Cannas are vibrant tender perennials that produce bold leaves and showy flowers in shades of red, orange, yellows and pinks. It is a useful summer bedding plant for both containers and borders, but does well in cool conservatories in summer.
Cannas can be grown in borders or containers. They are grown from rhizomes (underground stems), which you will find for sale in late winter in bags of shredded paper, or sold loose. Cannas are easy to grow from rhizomes, but you can also buy plants over the summer.
They are tender plants, but in warmer parts of the UK you can leave the rhizomes in the ground with a covering of mulch.
Starting off rhizomes
Start rhizomes off into growth in March by planting in 20cm (8in) pots using multi-purpose compost. The rhizomes should be just covered with compost, leaving any young shoots exposed. Water lightly. Keep the rhizomes at a temperature of 10-16°C (50-61°F), such as in a heated greenhouse or sunny conservatory. If heating is not available, delay potting until April. Increase watering as growth develops.
Planting in borders and containers
Move the plants to a cool greenhouse in mid-April and gradually harden off before planting out at the end of May (or when the last frosts have past).
Plant about 75cm (30in) apart, 10cm (4in) deep. In borders, choose a sheltered, sunny spot and soil that has been improved by digging in well-rotted manure or garden compost. Also apply a general purpose fertilizer, such as growmore, at 70g per sq m (2oz per sq yd).
If growing in containers, use one at least 30cm (1ft) wide. Fill with a John Innes No. 3 loam-based compost and add a controlled-release fertiliser. Plant the rhizomes at the same depth as in borders (see above).
To help keep your cannas healthy;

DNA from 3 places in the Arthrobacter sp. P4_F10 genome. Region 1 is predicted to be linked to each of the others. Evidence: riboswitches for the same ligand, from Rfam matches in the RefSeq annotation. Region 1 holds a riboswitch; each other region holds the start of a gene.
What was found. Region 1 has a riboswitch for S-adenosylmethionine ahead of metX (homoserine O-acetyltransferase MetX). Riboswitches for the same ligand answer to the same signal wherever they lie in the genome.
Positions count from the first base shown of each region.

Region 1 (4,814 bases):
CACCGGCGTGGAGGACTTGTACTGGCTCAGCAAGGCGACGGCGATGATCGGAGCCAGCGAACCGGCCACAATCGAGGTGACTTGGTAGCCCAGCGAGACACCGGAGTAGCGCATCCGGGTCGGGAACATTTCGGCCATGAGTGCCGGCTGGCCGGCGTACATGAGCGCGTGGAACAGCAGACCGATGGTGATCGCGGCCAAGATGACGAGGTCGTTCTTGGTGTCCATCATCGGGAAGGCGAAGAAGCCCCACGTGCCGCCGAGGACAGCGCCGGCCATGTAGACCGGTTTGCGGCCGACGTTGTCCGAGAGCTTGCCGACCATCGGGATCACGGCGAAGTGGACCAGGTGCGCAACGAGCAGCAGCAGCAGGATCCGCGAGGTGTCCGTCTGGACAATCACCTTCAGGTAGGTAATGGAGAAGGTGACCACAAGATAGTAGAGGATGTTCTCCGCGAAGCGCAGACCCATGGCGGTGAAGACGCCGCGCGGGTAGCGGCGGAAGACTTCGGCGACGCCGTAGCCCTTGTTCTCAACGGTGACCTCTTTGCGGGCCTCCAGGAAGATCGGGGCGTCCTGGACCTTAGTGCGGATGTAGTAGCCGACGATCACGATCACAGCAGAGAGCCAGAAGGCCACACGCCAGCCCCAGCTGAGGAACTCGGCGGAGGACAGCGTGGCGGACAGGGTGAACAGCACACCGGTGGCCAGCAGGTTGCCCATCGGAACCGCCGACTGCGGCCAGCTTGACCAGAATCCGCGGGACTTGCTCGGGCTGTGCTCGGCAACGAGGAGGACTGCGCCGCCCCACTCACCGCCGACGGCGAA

- Water freely in dry spells
- Apply a liquid fertiliser in midsummer
- Deadhead to encourage continued flowering
- Little pruning or training is needed. Just stake clumps in exposed positions
- When a flower spike has no more buds, prune it down to the next side shoot where a secondary flower spike should develop
- Under glass, grow in full light but shade from hot sun. If temperatures are maintained above 10°C (50°F) cannas will remain in growth all winter and flower occasionally
In mild areas: Plants can be left outside all year in a sunny, sheltered position. However, apply a 15cm (6in) deep layer of mulch in winter and be prepared that there may be losses in very cold or wet winters.
In colder areas: Pot-grown specimens can simply be moved into a frost-free place. Otherwise, lift the rhizomes once the top growth begins to wither in autumn. Cut down the foliage and stems to about 15cm (6in). Remove surplus soil, dry and then store in trays in barely-damp wood vermiculite or multi-purpose compost. Place in a frost-free position for the winter. Little, if any, watering should be necessary.
In summer, water cannas (often bred from Canna glauca) can be placed in containers in ponds with no more than 15cm (6in) of water over the roots. They are also suitable for well-watered borders or conservatories where potted plants can be stood in deep saucers of water.
Before autumn frosts, bring plants from outdoors into a frost-free greenhouse or conservatory. Keep the pots moist but not saturated. In April, increase temperatures and plant the sprouted plants out in late May when the risk of frost has passed.
Cannas can be propagated in spring by division of the rhizomes into sections, each with two or three growing points. Cannas can also be propagated from seed, although cultivars will not come true. In a good summer, many cannas will set seed that can be sown the following spring. Seed-raised plants usually flower in their second year.
If sowing seed, follow these tips for the best results:
- To speed germination, soak seed in warm water for 48 hours or make a small nick in the seed-coat prior to sowing in multipurpose compost at 21°C (70°F). Cover the seed with their own depth of compost
- Pot on soon after germination into individual containers
- Keep at a temperature of about 16°C (60°F)
Canna 'Striata': Golden-striped green leaves and orange flowers. Height 1.9m (6ft)
C. Tropicana ‘Phasion’: Striped leaves, orange flowers. Height 1.6m (5½ft)
C. ‘Wyoming’: Bronze leaves, orange flowers. Height: 2.3m (8ft)
C. ‘Endeavour’: Raspberry red. Height 1.8m (6ft)
C. ‘Erebus’: Salmon pink. Height 1-1.2m (3-4ft)
C. ‘Ra’: Lemon yellow. Height 1.8m (6ft)
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A common problem is non-flowering. This is usually due to starting the rhizomes into growth late, but can also be caused by a lack of water or poor soil fertility.
Plants can be infected with virus, which may be indicated by distorted foliage, or a yellow streaking, or mosaic pattern on the leaves. There is no cure for viruses and infected plants should be destroyed.
Other problems include usual garden pests such as glasshouse red spider mite, aphids, slugs and snails.